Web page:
Bitcoin isn’t just for underground drug markets and Electronic Frontier Foundation donations anymore. Online discount retailer Overstock.com now accepts Bitcoin for any item sold by the site, relying on Bitcoin payment processor Coinbase for purchases made with the digital crypto currency.
Coinbase is the Bitcoin payment processor for a number of online websites and services, including Reddit, Humble Bundle, and dating site Ok Cupid. But Overstock is by far the largest retailer yet to sign on to using the currency.
“We believe that Bitcoin is nearing a tipping point for broad consumer adoption,” Coinbase said in a blog post on Thursday. “We couldn’t be more thrilled to be working with the team at Overstock.com to help make that a reality.”
Overstock says it hopes to make Bitcoin transactions available worldwide eventually. For now, however, the company will only accept Bitcoin payments for goods shipped to the United States.
Coinbase’s enthusiasm aside, even with Overstock’s Bitcoin embrace, the digital currency doesn’t seem ready for prime time just yet.
There’s unstable, then there’s Bitcoin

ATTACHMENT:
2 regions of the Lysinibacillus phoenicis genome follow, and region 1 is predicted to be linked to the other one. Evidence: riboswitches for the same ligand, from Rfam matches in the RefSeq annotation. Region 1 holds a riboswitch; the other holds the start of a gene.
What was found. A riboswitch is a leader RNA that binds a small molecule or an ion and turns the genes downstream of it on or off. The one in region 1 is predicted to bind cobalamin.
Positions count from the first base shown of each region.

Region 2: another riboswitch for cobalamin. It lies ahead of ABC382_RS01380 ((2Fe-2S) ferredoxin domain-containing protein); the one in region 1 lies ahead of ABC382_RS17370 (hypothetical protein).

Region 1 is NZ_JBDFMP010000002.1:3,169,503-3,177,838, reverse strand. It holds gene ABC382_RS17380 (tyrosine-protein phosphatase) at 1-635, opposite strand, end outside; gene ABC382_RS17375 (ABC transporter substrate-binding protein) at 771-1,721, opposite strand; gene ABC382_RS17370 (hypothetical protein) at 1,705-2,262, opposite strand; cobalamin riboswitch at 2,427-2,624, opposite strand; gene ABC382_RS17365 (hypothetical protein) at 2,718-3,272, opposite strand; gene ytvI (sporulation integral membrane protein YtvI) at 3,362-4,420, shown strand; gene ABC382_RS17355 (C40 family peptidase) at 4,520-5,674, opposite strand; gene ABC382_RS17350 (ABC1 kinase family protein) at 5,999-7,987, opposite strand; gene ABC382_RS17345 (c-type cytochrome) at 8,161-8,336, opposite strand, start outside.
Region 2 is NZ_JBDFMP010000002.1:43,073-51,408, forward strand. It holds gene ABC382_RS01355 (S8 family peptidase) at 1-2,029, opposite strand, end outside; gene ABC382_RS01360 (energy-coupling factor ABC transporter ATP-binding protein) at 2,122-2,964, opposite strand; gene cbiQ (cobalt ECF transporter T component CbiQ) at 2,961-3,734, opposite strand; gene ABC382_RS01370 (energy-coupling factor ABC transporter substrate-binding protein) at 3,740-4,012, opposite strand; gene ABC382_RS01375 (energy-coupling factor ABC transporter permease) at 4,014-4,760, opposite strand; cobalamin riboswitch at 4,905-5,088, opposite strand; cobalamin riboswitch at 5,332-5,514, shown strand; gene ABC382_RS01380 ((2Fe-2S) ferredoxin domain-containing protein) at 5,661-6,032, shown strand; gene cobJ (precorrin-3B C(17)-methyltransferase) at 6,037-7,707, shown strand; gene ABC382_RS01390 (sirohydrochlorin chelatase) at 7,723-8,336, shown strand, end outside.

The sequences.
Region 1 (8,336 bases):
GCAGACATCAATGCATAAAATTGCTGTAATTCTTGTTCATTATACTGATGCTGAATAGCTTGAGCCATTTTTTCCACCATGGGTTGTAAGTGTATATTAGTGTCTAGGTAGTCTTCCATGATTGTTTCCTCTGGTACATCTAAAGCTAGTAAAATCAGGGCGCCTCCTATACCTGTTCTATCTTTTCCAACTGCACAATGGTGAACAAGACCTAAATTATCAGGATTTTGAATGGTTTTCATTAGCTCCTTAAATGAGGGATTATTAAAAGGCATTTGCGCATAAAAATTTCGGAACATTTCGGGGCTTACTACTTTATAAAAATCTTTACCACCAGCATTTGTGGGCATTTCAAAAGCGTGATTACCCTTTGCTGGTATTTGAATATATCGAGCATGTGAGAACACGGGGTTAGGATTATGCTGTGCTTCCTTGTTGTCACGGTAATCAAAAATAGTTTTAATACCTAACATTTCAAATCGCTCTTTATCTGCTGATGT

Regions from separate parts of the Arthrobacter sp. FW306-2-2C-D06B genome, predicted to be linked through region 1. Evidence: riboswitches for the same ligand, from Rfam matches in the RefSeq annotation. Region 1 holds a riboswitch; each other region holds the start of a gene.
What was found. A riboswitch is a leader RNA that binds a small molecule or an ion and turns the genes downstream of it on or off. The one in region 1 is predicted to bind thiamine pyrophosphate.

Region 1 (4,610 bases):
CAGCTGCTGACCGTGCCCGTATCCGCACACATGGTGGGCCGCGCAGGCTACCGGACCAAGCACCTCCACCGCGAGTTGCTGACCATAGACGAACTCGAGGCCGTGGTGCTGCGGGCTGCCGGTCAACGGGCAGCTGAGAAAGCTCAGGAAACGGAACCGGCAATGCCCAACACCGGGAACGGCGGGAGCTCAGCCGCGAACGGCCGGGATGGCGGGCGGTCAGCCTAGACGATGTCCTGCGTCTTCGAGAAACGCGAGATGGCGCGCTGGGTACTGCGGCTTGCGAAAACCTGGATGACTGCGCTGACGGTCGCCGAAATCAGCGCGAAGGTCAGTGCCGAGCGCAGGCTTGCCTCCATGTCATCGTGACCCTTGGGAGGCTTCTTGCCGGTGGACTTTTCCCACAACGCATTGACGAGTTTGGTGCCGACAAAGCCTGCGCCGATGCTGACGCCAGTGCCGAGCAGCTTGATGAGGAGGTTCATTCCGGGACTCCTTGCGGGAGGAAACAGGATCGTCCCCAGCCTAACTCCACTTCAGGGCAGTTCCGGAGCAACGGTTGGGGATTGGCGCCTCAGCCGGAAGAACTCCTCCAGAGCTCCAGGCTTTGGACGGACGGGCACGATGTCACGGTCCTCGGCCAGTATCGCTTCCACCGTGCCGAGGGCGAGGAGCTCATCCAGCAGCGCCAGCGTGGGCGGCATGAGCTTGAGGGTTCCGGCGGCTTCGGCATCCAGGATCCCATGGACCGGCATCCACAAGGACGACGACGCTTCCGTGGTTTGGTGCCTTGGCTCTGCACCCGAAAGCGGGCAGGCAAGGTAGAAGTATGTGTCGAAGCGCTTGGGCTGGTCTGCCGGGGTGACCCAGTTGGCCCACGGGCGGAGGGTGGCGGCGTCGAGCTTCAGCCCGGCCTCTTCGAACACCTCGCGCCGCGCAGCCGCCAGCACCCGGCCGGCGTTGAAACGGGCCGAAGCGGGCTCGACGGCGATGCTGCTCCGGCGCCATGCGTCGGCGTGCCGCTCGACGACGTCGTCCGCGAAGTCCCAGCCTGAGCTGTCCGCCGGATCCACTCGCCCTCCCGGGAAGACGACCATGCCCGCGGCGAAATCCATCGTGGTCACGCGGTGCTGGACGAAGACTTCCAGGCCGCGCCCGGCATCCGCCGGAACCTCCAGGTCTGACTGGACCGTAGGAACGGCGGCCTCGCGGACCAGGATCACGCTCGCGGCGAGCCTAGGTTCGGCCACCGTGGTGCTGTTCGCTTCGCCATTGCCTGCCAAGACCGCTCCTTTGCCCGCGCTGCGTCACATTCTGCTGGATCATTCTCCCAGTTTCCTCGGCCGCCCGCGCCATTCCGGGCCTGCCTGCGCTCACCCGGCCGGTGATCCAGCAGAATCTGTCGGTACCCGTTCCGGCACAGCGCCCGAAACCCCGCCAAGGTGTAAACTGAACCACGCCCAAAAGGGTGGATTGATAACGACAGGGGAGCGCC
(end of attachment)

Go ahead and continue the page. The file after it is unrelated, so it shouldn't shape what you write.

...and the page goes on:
One thing that people like from their currency is a relative amount of stability. You can pretty much forget about that when it comes to Bitcoin, which suffers from crazy—no make that insane—price swings. Bitcoin pricing surged to $1,200 for the first time in early December, then fluctuated around $500 to $700 in mid-December, only to rise up again to $800-$900 per BTC in early January.
So leading up to Christmas, one BTC might get you nearly three 16GB iPads on a Monday, only to be worth a single Apple tablet before the weekend arrives. I’ve been on rollercoasters with fewer climbs and dips than that.
Bitcoin’s reputation as the primary currency for illicit goods sold on sites like the original Silk Road isn’t helping its widespread embrace either—although with mainstream sites like Overstock jumping onboard, Bitcoin’s seedy image is changing.
But above all that is the simple fact that using and maintaining your Bitcoin treasure trove is hard.
IDG News spelled out the usage problems in December: Bitcoin is just as susceptible to loss as cash, and you can easily lose your money forever if you fall victim to a scam. Credit cards, by comparison, come with a little more insurance if something goes awry.
Second, a whole host of malware attacks are designed to steal Bitcoin from your virtual wallet. And as one Bloomberg TV anchor recently discovered when he tried to gift some BTC to his co-workers while on air, Bitcoin is easy to steal if you’re careless.
Lastly, world banks and governments have so far been sour on the whole Bitcoin craze—although the U.S. hasn’t come down against BTC yet and Singapore recently embraced it.
Bitcoin may be an interesting exercise for tech geeks, and acceptance by retailers like Overstock will certainly help its adoption. But Bitcoin has a long way to go before its ready for mainstream use.